Immediately following the end of the school day, I had a hair appointment with the 'coiffeuse.' Hoping I didn't screw things up too badly in my explanation of what I wanted done, I tried to relax and allow her space to work. It's only hair, I thought, it will always grow back. Her 'patron,' (boss) was a comedian wannabe, which I knew from my previous encounter with him when making an appointment. With my glasses off, I could not see my newly-shorn hair, but blanched a bit when he said in French, "Oo la, that's very short, hein!" It turns out he was just trying to be funny and I recovered when I saw all was actually OK. The coiffeuse was very amiable, and while we kept conversation to a minimum, we did go through some expected topics (children, work, where we live, weather, hairdresser apprenticing, la famille Poirot). If anyone's interested, the cost is about the same as in Canada for a woman's cut and colour, but I'm not going to mention it explicitly because I try to shield Ben from numbers like that, knowing he has been paying less than twenty dollars for his cuts for years.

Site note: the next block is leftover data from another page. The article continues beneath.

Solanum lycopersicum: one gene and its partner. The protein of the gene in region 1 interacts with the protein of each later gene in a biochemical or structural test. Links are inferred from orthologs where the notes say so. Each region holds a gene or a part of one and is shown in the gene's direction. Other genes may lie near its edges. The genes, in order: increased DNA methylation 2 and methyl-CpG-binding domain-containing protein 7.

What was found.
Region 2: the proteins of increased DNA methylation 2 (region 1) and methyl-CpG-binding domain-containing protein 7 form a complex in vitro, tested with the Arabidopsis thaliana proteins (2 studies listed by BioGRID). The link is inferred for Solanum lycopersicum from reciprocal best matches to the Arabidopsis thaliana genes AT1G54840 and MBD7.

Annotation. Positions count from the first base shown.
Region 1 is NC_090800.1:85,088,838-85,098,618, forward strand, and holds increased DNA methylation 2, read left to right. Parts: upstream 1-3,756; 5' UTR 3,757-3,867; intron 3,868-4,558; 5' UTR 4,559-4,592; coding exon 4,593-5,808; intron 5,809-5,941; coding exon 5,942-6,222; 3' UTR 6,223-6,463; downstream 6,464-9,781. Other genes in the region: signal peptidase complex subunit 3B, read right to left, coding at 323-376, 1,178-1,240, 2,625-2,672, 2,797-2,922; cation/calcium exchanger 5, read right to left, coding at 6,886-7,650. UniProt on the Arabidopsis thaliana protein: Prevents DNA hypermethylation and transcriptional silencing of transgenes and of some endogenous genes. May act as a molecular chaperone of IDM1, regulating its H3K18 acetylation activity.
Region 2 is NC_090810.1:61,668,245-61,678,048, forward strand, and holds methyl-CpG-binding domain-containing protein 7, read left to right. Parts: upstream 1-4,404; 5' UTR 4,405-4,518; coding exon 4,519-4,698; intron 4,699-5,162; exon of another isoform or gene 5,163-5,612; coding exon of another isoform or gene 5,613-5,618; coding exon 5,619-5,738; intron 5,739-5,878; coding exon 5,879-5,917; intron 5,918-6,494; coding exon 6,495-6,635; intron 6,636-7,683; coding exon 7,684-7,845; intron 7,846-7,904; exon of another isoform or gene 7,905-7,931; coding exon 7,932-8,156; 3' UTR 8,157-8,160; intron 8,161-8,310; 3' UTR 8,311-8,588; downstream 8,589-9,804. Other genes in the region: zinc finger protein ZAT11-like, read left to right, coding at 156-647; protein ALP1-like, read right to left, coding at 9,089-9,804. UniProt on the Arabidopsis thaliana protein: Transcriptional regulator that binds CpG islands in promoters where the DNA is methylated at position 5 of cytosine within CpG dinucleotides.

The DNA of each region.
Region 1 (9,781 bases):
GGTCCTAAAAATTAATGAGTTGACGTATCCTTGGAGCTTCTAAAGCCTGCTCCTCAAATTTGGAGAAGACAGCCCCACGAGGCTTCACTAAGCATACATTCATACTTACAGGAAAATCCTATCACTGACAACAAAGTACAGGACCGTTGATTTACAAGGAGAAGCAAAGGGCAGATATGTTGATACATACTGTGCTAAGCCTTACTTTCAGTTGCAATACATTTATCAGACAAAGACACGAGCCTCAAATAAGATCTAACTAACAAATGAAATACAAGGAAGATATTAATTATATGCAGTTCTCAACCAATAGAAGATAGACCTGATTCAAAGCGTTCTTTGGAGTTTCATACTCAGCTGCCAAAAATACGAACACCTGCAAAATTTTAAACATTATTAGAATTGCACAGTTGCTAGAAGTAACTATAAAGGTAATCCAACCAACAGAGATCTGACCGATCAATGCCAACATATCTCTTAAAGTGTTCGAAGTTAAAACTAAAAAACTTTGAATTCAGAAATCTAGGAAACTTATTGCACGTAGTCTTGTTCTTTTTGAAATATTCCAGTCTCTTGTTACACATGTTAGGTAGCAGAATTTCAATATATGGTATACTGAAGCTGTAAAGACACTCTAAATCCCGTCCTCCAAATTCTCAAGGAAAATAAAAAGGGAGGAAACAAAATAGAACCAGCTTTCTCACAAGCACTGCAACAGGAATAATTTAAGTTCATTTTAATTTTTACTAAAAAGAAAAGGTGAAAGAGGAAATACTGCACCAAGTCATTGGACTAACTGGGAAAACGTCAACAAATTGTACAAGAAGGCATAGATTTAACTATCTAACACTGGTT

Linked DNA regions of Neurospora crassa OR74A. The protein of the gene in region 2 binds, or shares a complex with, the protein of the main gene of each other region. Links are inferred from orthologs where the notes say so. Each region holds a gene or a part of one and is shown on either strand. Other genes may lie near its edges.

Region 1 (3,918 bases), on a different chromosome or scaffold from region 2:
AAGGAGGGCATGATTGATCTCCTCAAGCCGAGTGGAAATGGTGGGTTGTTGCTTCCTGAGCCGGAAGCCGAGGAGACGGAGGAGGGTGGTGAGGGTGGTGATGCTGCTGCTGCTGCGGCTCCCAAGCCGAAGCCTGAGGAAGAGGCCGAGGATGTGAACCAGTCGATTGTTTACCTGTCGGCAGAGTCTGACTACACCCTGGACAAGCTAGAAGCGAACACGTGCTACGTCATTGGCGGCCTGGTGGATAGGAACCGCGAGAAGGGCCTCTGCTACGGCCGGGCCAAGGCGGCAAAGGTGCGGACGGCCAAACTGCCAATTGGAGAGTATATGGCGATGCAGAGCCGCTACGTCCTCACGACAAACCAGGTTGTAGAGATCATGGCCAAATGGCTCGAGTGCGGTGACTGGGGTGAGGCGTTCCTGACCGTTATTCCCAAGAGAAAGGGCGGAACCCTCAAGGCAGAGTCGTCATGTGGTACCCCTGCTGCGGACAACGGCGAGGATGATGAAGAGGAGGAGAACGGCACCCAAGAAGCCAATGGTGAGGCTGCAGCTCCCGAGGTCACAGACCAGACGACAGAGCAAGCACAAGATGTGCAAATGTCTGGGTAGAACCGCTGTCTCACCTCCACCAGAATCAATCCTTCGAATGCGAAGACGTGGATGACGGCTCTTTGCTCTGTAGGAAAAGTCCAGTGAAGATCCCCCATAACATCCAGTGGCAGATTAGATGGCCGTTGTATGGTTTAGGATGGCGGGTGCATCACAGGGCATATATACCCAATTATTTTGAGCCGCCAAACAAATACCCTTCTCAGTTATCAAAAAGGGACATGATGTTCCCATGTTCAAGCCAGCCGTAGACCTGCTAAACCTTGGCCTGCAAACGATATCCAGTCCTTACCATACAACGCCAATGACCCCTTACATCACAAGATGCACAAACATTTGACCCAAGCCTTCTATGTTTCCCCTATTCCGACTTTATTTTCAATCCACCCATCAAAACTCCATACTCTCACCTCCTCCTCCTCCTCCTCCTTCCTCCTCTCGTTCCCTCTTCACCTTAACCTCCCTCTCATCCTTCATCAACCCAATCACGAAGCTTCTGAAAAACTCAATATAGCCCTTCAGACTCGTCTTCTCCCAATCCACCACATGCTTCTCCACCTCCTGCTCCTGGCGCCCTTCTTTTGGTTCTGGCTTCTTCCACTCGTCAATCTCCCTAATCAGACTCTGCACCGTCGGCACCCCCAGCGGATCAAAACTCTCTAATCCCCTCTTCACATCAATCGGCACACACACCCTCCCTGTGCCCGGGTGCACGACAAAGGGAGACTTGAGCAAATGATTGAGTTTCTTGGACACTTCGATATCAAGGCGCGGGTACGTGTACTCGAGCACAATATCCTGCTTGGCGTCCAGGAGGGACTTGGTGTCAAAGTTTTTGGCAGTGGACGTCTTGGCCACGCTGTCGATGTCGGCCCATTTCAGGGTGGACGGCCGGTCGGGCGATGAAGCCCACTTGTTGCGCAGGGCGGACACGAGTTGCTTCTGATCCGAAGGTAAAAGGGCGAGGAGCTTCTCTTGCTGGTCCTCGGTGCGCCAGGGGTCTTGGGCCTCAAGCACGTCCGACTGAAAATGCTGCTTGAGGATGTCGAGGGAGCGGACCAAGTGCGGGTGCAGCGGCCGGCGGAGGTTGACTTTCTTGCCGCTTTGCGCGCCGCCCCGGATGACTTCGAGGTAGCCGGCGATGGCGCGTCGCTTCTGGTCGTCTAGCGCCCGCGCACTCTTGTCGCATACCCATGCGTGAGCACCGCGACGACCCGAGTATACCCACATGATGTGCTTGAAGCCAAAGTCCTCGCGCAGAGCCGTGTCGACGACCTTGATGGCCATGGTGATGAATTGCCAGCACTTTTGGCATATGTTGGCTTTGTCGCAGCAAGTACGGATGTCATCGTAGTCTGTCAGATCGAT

Vincent and his wife had wanted to host a meal for me so Myriam and he had agreed on tonight. We made eight at the table, with Myriam, Thierry, Vincent and his wife and daughter, and another teacher and her husband. He and Claire had taken pains to ensure they mainly served only recipes or products originating in Lorraine. Hence, for the apertif, we had a champagne sourced locally, served before the meal with light snacks (pickles, pretzel sticks, capers and radishes rolled in small portions of raw trout, and slices of a dried sausage stick known as 'saucisson'). When we sat down at the table, Vincent served the meal, noting that it was 'rustic.' Claire had made a traditional potée Lorraine, which is a meat and vegetable stew, and generally includes pork and cabbage, as this one did. Vincent first ladled out the vegetables onto each of our plates. He then individually portioned out a small piece of each of the two types of sausage and the cured pork, to which he added a too-generous quantity of pig lard (considered a real treat). This was finished with a ladle each of white beans. By the time he was finished distributing these 48 ladlefuls, I was definitely ready to eat. But the process of serving seems important to the whole experience too. After this plat principal, they offered the remaining bouillon in soup bowls, to be drunk, not spooned. It was all really delicious and very filling. Disappointingly so, as there were still three courses to go: a selection of eight cheeses, served with bread and a red wine; salade vert; and a thin tarte aux pommes with coffee.